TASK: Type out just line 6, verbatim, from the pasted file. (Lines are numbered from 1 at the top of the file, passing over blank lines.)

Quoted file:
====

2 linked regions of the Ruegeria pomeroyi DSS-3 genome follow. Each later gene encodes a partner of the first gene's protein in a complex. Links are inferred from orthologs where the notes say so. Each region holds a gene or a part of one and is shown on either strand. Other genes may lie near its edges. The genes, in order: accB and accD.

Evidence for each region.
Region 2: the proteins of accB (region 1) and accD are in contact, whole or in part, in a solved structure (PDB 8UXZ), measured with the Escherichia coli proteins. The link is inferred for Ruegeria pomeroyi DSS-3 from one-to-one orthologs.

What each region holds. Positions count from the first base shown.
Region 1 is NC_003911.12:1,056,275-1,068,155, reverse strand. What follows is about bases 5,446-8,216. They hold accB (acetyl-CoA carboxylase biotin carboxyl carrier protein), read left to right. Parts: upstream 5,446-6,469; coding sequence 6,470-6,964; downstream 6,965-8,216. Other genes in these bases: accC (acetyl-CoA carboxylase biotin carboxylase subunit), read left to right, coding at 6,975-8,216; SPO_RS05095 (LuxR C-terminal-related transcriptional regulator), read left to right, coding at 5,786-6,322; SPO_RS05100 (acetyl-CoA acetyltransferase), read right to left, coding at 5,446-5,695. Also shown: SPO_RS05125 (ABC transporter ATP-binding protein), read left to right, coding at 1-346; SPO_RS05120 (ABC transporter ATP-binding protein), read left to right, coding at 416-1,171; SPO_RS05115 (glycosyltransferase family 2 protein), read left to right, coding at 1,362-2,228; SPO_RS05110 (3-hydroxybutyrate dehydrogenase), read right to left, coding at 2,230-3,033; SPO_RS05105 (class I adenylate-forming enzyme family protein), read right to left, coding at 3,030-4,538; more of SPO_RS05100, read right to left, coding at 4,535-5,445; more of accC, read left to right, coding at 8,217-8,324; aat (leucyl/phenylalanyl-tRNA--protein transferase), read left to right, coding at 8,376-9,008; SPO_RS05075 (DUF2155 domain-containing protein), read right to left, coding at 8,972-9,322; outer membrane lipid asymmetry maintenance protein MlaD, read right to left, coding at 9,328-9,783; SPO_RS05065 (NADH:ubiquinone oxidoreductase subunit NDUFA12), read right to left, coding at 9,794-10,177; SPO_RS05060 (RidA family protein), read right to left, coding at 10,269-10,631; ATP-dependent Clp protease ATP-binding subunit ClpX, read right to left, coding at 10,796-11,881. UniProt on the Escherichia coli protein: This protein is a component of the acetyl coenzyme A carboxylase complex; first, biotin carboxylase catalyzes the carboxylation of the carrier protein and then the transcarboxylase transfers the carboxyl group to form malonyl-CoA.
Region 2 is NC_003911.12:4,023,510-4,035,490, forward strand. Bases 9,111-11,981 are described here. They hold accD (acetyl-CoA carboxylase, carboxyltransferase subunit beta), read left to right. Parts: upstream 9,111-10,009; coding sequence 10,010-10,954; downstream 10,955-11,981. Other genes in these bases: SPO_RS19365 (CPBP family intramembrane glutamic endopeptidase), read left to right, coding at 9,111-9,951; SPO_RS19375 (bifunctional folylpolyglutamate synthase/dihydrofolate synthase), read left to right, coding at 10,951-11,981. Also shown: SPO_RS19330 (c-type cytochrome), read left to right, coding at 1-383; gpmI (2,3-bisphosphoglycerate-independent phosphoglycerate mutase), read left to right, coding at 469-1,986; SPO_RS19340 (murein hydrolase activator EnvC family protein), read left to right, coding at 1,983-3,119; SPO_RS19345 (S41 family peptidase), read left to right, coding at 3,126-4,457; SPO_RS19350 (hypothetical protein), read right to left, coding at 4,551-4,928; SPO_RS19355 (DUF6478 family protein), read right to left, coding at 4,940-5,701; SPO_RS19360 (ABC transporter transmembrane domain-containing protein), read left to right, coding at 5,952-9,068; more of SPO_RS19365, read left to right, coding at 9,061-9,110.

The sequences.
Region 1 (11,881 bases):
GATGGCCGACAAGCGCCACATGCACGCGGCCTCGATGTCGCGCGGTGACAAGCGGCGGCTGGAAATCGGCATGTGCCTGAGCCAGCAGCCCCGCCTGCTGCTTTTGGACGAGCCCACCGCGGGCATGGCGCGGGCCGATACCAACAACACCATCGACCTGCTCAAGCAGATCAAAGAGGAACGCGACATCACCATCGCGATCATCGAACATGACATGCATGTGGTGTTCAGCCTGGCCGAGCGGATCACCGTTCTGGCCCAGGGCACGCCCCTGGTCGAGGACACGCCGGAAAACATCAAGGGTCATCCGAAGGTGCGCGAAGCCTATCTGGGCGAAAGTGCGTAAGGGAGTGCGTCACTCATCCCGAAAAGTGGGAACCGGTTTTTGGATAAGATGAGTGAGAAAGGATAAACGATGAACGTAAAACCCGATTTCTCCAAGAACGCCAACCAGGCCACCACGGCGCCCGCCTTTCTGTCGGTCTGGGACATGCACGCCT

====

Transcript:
Region 2 is NC_003911.12:4,023,510-4,035,490, forward strand. Bases 9,111-11,981 are described here. They hold accD (acetyl-CoA carboxylase, carboxyltransferase subunit beta), read left to right. Parts: upstream 9,111-10,009; coding sequence 10,010-10,954; downstream 10,955-11,981. Other genes in these bases: SPO_RS19365 (CPBP family intramembrane glutamic endopeptidase), read left to right, coding at 9,111-9,951; SPO_RS19375 (bifunctional folylpolyglutamate synthase/dihydrofolate synthase), read left to right, coding at 10,951-11,981. Also shown: SPO_RS19330 (c-type cytochrome), read left to right, coding at 1-383; gpmI (2,3-bisphosphoglycerate-independent phosphoglycerate mutase), read left to right, coding at 469-1,986; SPO_RS19340 (murein hydrolase activator EnvC family protein), read left to right, coding at 1,983-3,119; SPO_RS19345 (S41 family peptidase), read left to right, coding at 3,126-4,457; SPO_RS19350 (hypothetical protein), read right to left, coding at 4,551-4,928; SPO_RS19355 (DUF6478 family protein), read right to left, coding at 4,940-5,701; SPO_RS19360 (ABC transporter transmembrane domain-containing protein), read left to right, coding at 5,952-9,068; more of SPO_RS19365, read left to right, coding at 9,061-9,110.